Once more unto the breach, dear friends, once more; / Or close the wall up with our English dead. / In peace there's nothing so becomes a man / As modest stillness and humility: / But when the blast of war blows in our ears, / Then imitate the action of the tiger . . . (Henry V).
Given the toxic nature of Washington and especially after the crushing defeat of Republicans by the congressional Democrat majority, why would anyone want to be part of this, especially one who has been there before?
It is the first question I put to Dan Coats, a Republican from Indiana, who is running for his old Senate seat. Coats served four terms in the House and almost two in the Senate (he took Dan Quayle's seat in 1989 when Quayle became vice president) before voluntarily retiring to a comfortable private life.
"I deliberately avoided stopping at a psychiatrist's office on the way to making this decision," he tells me over breakfast at an Arlington, Va., diner. Coats, who must first defeat four opponents in the Republican primary on May 4, says he is motivated to run after "watching for a year with increasing frustration and anger what is happening to our country and saying, 'Do I want to go quietly into the night and enjoy the fruits of my labors, or do I want to throw myself back in and see if I can do something about it?'"
Coats thinks America is "sliding into mediocrity" and we are losing the values that inspired "The Greatest Generation." He describes the familiar conservative litany: "Limited government, lower taxes, a balanced budget, strong defense."
I asked him if that were practical and he answered no, though he thinks reasserting those principles is necessary if America is to survive as a free and strong nation.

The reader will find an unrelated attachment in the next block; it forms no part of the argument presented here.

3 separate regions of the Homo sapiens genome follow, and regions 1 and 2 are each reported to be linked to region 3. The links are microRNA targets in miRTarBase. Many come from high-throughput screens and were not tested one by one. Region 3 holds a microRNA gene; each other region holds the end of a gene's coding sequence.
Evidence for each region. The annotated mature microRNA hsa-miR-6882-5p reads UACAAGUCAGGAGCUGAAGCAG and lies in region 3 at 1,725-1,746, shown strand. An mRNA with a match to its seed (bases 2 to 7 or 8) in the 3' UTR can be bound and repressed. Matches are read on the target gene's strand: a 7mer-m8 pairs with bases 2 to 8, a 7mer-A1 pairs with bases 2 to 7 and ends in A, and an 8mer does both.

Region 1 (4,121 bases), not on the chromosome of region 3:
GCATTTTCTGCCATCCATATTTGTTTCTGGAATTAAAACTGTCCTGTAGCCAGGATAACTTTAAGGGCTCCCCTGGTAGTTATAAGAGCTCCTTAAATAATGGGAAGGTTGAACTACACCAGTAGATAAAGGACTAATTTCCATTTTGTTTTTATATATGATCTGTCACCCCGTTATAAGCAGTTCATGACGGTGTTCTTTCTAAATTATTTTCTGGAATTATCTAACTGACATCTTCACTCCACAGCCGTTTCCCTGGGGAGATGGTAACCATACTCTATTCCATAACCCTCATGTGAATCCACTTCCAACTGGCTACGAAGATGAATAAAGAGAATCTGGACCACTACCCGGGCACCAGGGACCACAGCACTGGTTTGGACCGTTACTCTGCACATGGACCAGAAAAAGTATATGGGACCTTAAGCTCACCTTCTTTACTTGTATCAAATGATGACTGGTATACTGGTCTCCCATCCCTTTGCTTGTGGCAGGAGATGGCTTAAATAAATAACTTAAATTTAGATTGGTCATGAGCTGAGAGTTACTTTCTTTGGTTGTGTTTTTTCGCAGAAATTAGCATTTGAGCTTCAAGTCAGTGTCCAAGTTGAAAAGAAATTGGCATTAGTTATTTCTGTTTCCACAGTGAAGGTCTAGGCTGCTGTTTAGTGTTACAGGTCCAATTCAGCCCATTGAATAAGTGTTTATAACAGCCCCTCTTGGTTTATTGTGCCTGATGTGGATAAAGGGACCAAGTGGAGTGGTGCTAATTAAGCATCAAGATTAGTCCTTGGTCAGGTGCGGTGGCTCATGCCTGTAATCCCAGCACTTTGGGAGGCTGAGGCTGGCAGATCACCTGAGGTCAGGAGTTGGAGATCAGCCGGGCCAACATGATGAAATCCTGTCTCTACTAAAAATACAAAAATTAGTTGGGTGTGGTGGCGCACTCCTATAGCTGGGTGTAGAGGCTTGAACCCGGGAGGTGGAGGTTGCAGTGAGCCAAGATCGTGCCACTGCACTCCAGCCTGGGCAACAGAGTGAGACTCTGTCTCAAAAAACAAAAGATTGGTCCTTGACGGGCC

What does he think recommends him to Indiana voters and what would he do differently this time, if elected?
"I think the greatest thing going for me is age and experience, because at a certain point in life you stop thinking about your career and start thinking about what can you leave for the next generation and my country. It's not about positioning yourself with a vote. It's about going [to Washington] and doing what you know is the right thing to do."
Didn't Coats and his fellow Republicans have the opportunity to do the right thing when they were in power in the recent past, but in the minds of many conservatives, blew it? He acknowledges as much and believes conservative Republicans have learned their lesson.
What does that mean? Would he, for example, work to repeal the healthcare law?
"Absolutely," Coats said. "I would do everything I could to turn around this liberal-socialist agenda that Pelosi and Reid are imposing on the American people. If nominated and elected, I will have the backing of the people of Indiana to go to Washington and turn things around structurally and reform entitlement programs. The only way we're going to get at our deficit is to reform entitlement programs. They will all go bankrupt if we don't do something to put them on a better fiscal standing."
Coats thinks the choices faced by the country are stark and menacing: "We can either watch our country slide into mediocrity and a socialist European-style nation that cheers when they get 1 percent GDP growth, or we can put our country back to the principles that made us different from every other country in the world."
Coats wants to counter the stories told by liberal Democrats of gloom and despair with uplifting stories of people who have overcome challenges he thinks will inspire others. In an age when feeling good is preferred to thinking right, that's a tall order, but there's no reason not to take him at his word. Why else would someone who has been there and done that do it again, unless he's of unsound mind?
Maybe it's better to avoid that visit to the psychiatrist for now.
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